CaltechAUTHORS
  A Caltech Library Service

Sulfate in antarctic snow: Spatio-temporal distribution

Patterson, C. (1979) Sulfate in antarctic snow: Spatio-temporal distribution. Atmospheric Environment, 13 (7). p. 1063. ISSN 1352-2310 . http://resolver.caltech.edu/CaltechAUTHORS:20141028-103900958

Full text is not posted in this repository. Consult Related URLs below.

Use this Persistent URL to link to this item: http://resolver.caltech.edu/CaltechAUTHORS:20141028-103900958

Abstract

Delmas and Boutron (1978) may have measured sulfate deposition from a major volcanic eruption recorded in Antarctic snow, and this involved concentrations of some 20 x 10^(-9) gg^(-1) sulfur superimposed on a background of 20 x 10^(-9) gg^(-1) sulfur. They suggest that this type of sulfate contribution may be superimposed on backgrounds of both marine and anthropogenic contributions in those snows. Their observations define upper limits to contributions of substances to polar snows by volcanic emissions. That is, major eruptions do not contribute more than sporadic additions of sulfate equal in amount to background concentrations. In normal polar regions we can assume for the maximum case that half the sulfate is contributed from volcanic sources while the remainder originates from marine and anthropogenic sources. On the basis of the sulfate data of Unni et al. (1978) and Herron et al. (1977), this would yield a sulfur concentration of 10 x 10^(-9) gg^(-1) sulfur from volcanoes in snow. Herron et al. (1977) claim that concentrations of lead in 1000-yr old arctic snows at levels of 0.05 x 10^(-9) gg^(-1) are not anthropogenic but originate from natural sources such as volcanic emissions. The Pb/S ratio in volcanic gas has been measured (Duce et al., 1978) and is found to be < 1 x 10^(-7) wt fraction. The amount of lead contributed to arctic snow from volcanic sources would therefore be on the order of 1 x 10^(-15) gg^(-1) lead in snow which is infinitesimally smaller than the concentrations they report to have been derived from natural sources. Such concentrations in fact did not exist in prehistoric times since, concentrations slightly less than 10^(-12) gg^(-1) lead are observed in 3000-yr old Arctic snow (Murozumi eta!., 1969).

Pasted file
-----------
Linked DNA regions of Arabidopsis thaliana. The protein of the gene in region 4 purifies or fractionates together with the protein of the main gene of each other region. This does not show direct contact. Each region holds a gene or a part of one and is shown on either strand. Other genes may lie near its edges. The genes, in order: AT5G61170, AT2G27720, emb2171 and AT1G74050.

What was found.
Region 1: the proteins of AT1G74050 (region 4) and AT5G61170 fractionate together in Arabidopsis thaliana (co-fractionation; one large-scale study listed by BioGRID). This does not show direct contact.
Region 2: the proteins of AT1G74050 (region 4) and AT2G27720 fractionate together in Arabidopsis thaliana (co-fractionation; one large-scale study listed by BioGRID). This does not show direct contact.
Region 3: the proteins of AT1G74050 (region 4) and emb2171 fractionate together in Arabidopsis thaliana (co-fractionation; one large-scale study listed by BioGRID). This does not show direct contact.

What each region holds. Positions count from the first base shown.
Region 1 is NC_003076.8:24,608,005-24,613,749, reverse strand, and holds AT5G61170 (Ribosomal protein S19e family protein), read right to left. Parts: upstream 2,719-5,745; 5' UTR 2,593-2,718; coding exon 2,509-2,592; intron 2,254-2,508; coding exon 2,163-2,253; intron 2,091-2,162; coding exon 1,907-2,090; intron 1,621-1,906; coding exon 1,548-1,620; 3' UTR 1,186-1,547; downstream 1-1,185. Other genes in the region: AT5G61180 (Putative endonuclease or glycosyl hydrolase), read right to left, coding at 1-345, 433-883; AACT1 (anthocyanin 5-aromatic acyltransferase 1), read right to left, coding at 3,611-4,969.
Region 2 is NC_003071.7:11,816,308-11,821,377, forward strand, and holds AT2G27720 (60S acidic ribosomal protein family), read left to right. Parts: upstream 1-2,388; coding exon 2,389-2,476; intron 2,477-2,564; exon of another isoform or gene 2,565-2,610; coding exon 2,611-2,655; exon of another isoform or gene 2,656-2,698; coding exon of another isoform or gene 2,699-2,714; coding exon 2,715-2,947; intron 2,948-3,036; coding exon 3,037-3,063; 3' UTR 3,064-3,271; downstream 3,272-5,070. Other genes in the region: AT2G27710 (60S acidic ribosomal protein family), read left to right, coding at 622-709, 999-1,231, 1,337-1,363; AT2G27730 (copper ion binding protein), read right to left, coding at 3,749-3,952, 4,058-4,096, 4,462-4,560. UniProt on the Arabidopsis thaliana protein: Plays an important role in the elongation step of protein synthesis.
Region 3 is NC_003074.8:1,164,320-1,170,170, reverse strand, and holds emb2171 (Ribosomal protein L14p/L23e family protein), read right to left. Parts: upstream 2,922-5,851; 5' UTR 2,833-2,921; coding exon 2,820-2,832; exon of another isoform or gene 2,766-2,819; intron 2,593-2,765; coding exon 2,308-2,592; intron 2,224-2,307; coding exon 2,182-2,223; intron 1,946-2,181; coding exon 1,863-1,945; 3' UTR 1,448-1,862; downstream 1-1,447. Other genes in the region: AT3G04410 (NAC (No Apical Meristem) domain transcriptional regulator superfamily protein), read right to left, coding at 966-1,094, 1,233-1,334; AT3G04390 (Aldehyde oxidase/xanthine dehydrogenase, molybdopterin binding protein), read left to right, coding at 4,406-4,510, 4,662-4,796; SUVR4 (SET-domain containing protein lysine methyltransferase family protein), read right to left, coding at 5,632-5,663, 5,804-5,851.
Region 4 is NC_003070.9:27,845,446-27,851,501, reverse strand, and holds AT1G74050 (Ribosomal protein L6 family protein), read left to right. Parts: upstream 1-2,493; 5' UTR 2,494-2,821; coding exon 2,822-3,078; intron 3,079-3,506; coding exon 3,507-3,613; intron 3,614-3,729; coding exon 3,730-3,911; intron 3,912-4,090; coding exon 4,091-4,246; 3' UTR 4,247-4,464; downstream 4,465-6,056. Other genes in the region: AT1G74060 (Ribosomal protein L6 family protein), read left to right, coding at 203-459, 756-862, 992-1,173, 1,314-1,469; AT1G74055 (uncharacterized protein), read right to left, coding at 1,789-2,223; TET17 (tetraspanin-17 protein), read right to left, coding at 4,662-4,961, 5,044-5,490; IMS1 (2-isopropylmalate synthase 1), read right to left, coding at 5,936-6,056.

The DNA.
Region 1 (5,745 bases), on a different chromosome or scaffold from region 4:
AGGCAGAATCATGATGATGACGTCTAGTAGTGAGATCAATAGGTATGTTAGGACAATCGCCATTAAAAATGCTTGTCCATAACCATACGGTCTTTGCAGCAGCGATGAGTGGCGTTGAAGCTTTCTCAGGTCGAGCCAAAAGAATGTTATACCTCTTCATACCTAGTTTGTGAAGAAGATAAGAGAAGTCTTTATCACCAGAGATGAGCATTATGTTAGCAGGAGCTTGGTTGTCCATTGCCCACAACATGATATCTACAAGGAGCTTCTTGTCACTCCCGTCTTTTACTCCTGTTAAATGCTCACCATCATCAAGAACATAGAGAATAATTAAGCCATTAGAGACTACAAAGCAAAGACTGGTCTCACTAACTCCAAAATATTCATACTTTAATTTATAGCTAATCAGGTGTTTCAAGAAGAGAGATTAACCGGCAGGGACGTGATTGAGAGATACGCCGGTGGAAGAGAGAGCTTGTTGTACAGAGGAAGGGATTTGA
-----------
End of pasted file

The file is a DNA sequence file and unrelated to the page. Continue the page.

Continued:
Item Type:Article
Related URLs:
URLURL TypeDescription
http://dx.doi.org/10.1016/0004-6981(79)90023-4DOIArticle
http://www.sciencedirect.com/science/article/pii/0004698179900234PublisherArticle
Additional Information:© 1979 Published by Elsevier Ltd.
Record Number:CaltechAUTHORS:20141028-103900958
Persistent URL:http://resolver.caltech.edu/CaltechAUTHORS:20141028-103900958
Official Citation:C. Patterson, Sulfate in antarctic snow: Spatio-temporal distribution, Atmospheric Environment (1967), Volume 13, Issue 7, 1979, Page 1063, ISSN 0004-6981, http://dx.doi.org/10.1016/0004-6981(79)90023-4. (http://www.sciencedirect.com/science/article/pii/0004698179900234)
Usage Policy:No commercial reproduction, distribution, display or performance rights in this work are provided.
ID Code:50928
Collection:CaltechAUTHORS
Deposited By: Ruth Sustaita
Deposited On:28 Oct 2014 19:00
Last Modified:28 Oct 2014 19:00

Repository Staff Only: item control page